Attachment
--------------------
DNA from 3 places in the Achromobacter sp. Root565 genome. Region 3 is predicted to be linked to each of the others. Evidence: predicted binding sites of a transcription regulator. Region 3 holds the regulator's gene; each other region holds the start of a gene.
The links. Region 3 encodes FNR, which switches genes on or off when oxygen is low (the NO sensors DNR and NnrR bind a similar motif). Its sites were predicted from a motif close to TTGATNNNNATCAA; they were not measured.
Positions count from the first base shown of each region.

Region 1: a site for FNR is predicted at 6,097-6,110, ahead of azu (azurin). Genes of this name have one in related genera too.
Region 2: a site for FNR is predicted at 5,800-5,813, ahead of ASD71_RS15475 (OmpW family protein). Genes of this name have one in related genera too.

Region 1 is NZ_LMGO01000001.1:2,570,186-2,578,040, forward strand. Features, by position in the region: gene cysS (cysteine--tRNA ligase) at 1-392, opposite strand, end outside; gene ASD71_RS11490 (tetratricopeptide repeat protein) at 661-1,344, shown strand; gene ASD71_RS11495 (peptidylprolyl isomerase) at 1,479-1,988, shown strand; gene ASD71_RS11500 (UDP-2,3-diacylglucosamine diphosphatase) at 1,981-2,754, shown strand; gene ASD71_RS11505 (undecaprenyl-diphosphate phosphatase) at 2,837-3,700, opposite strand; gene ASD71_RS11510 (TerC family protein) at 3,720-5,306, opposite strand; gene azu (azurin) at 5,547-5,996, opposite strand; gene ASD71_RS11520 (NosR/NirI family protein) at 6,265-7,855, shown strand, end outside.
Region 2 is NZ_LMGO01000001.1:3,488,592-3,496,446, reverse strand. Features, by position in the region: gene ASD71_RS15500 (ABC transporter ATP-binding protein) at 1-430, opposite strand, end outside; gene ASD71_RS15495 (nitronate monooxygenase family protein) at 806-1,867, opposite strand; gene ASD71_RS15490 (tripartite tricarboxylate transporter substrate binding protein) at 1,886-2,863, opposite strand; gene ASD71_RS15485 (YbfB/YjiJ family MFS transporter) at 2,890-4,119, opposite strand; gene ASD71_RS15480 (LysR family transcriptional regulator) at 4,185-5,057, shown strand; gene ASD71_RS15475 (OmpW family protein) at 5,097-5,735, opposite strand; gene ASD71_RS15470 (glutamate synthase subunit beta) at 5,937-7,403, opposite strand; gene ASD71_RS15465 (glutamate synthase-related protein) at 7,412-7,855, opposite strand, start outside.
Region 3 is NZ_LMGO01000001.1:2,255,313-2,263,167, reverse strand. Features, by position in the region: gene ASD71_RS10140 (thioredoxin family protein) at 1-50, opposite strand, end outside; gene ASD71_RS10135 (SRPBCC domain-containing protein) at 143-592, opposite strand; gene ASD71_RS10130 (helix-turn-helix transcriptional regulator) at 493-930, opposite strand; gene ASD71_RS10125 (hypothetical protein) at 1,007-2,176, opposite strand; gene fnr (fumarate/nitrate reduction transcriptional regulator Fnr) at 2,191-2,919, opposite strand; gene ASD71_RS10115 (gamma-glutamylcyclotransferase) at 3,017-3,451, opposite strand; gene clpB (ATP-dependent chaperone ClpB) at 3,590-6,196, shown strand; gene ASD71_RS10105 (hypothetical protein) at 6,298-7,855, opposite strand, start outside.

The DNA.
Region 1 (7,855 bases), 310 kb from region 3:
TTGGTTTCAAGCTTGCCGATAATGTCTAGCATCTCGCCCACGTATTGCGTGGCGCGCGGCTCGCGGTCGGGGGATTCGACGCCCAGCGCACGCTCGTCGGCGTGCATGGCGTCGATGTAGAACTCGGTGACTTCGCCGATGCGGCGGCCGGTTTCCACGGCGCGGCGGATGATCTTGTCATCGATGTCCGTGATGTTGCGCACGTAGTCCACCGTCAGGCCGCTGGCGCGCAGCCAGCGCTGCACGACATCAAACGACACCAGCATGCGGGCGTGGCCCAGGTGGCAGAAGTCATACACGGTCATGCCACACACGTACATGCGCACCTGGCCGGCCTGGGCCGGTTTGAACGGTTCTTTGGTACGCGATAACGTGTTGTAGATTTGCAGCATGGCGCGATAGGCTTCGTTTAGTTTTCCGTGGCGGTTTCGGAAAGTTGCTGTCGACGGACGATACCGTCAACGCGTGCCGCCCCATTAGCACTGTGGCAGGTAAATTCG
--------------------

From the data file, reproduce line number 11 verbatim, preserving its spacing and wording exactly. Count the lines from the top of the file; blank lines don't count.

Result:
TTGGTTTCAAGCTTGCCGATAATGTCTAGCATCTCGCCCACGTATTGCGTGGCGCGCGGCTCGCGGTCGGGGGATTCGACGCCCAGCGCACGCTCGTCGGCGTGCATGGCGTCGATGTAGAACTCGGTGACTTCGCCGATGCGGCGGCCGGTTTCCACGGCGCGGCGGATGATCTTGTCATCGATGTCCGTGATGTTGCGCACGTAGTCCACCGTCAGGCCGCTGGCGCGCAGCCAGCGCTGCACGACATCAAACGACACCAGCATGCGGGCGTGGCCCAGGTGGCAGAAGTCATACACGGTCATGCCACACACGTACATGCGCACCTGGCCGGCCTGGGCCGGTTTGAACGGTTCTTTGGTACGCGATAACGTGTTGTAGATTTGCAGCATGGCGCGATAGGCTTCGTTTAGTTTTCCGTGGCGGTTTCGGAAAGTTGCTGTCGACGGACGATACCGTCAACGCGTGCCGCCCCATTAGCACTGTGGCAGGTAAATTCG